In our view, Green is not controlling. There, the insurance company knew the agent was factoring the premiums receivable and, here, the trial court found that LaSalle was not aware of Southern's arrangement with United.
There remains the question of whether the trust was abrogated by the "stipulation" between the parties. It provided for an entry of a money judgment in favor of the prevailing party and stated:
"The judgment entered pursuant to this paragraph shall be a final determination of all liabilities and obligations existing between the parties hereto arising out of or in any way connected with their prior dealings, whether such liabilities and obligations exist in tort or contract or * * * arise out of the institution of this action."
While LaSalle had a right to relinquish its rights under § 375.290, we do not believe it did so. Waiver of such an important right should not be lightly inferred, Twin City Fire Ins. Co. v. Green, supra, and there is no direct testimony indicating that the parties intended the "stipulation" to have this effect.
A reading of the entire "stipulation" leaves us with the distinct impression that the "stipulation" was intended as a means of settling the amount due the prevailing party and not as a relinquishment of the right to assert a trust on such amount if LaSalle turned out to be the prevailing party.
II. THE TRIAL COURT DID NOT ERR IN REFUSING TO SET ASIDE THE "STIPULATION."
Southern urges numerous grounds for setting aside the "stipulation," the more important ones being: (1) fraud, (2) mistake, and (3) lack of consideration.
It is clear that the "stipulation" may be set aside upon "clear proof of fraud or mistake." Caneer v. Kent, 342 Mo. 878, 119 S.W.2d 214, 216 (1938). To set it aside on the basis of fraud, the elements of fraud under Missouri law must be established. We set these elements forth in Jones & Laughlin Steel Corp. v. Sedalia Ind. Loan & Inv. Co., 315 F.2d 58, 61 (8th Cir. 1963):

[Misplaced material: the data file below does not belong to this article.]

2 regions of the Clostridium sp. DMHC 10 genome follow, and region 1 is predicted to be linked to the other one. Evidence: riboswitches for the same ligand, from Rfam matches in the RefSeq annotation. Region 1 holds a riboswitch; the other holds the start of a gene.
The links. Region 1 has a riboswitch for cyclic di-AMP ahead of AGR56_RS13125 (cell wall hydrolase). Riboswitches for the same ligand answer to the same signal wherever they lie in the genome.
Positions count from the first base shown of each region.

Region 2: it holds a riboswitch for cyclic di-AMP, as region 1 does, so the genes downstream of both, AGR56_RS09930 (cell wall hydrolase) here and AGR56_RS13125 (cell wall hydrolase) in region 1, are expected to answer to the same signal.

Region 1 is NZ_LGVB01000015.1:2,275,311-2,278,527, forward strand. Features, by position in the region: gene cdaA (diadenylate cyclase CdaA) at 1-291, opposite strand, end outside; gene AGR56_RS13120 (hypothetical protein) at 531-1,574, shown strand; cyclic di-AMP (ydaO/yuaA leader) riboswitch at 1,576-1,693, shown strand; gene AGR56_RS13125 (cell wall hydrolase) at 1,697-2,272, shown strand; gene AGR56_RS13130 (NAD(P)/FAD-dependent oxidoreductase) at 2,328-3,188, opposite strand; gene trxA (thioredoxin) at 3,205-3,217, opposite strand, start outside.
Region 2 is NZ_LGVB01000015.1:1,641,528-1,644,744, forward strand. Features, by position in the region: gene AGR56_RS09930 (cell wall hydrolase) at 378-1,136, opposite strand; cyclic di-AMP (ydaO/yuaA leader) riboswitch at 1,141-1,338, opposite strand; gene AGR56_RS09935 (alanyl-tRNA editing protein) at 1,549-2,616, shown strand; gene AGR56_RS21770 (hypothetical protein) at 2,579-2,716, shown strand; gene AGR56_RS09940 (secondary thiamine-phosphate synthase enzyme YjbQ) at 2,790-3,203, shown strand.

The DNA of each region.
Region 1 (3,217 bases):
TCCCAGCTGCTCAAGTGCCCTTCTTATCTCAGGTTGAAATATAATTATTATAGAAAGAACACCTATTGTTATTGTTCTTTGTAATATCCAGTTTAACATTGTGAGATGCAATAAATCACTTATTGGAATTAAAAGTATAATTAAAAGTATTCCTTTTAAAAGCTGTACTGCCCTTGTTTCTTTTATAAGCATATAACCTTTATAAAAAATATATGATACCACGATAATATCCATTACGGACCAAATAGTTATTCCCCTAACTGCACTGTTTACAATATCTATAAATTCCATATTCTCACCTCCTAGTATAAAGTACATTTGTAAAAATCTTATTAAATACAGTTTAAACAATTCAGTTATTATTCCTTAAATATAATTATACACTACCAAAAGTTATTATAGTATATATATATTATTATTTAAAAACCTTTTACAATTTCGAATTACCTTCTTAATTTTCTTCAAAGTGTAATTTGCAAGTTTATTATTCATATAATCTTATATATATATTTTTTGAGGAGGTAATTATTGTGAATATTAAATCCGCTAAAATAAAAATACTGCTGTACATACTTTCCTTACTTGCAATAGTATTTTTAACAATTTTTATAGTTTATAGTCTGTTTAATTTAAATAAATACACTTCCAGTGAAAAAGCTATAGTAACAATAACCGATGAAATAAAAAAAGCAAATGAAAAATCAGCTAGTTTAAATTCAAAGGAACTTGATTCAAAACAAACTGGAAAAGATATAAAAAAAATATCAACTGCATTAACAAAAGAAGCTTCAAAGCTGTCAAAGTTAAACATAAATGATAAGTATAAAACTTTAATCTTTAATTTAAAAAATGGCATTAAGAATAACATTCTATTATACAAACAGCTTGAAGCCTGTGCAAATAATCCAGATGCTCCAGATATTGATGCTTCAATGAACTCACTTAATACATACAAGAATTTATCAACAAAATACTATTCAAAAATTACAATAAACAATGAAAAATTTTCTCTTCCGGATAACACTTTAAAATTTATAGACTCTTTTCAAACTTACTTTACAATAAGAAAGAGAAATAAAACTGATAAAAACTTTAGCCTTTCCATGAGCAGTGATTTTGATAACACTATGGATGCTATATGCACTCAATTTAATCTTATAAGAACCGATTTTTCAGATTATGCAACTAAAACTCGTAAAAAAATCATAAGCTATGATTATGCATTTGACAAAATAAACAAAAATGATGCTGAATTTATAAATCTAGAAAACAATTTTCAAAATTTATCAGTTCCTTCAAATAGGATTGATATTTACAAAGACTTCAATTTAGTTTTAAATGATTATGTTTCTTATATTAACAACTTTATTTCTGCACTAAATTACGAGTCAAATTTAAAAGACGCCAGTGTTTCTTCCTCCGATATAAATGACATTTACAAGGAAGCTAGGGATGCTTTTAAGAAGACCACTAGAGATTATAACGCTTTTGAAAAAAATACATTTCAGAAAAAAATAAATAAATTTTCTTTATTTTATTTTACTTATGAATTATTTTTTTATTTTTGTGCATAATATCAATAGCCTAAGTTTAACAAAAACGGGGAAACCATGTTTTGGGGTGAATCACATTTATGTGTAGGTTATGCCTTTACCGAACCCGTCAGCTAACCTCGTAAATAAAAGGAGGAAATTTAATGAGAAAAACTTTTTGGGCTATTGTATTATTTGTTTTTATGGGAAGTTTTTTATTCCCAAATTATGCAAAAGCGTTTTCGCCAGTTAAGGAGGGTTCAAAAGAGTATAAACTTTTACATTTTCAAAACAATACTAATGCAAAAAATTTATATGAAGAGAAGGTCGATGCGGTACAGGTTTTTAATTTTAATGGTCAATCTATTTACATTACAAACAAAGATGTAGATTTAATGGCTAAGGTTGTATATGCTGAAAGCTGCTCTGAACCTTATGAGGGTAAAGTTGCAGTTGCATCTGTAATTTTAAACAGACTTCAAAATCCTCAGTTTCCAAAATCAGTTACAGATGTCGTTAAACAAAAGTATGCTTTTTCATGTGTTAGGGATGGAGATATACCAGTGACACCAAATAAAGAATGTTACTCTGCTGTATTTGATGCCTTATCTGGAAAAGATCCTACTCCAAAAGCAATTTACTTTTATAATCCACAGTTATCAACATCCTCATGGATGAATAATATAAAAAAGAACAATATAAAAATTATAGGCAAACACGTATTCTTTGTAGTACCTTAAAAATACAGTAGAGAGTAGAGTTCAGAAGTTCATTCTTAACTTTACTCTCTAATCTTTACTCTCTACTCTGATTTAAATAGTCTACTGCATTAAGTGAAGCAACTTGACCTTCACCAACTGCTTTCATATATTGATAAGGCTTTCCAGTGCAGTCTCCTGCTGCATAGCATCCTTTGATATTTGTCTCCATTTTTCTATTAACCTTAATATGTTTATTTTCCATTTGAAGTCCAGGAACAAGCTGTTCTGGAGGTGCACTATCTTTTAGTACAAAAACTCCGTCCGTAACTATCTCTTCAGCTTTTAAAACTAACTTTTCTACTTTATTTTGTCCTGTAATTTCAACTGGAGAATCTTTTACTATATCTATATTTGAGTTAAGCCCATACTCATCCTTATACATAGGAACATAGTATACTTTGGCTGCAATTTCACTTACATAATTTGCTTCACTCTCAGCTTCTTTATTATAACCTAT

"* * * 1, a representation; 2, its falsity; 3, its materiality; 4, the speaker's knowledge of its falsity or ignorance of its truth; 5, his intent that it should be acted upon by the person and in the manner reasonably contemplated; 6, the hearer's ignorance of its falsity; 7, his reliance on its truth; 8, his right to rely thereon; 9, and his consequent and proximate injury. * * *"
Accord, Foster v. Dwire, 51 N.D. 581, 199 N.W. 1017 (1924).
In our view, the trial court correctly decided that the elements to establish fraud were not present. Southern failed to prove that the premiums due account was other than was represented to be ($102,000). While Southern's expert witnesses testified that credits for cancelled policies totaling some $34,000 appeared in the records of Southern but not in those of LaSalle, they did not assert that this failure resulted in a misstatement of net premiums due. A strong inference may be drawn that the error, if any, did not exceed the ten per cent as Southern did not press for a full audit of the premiums due account as it was entitled to do under the warranty provision.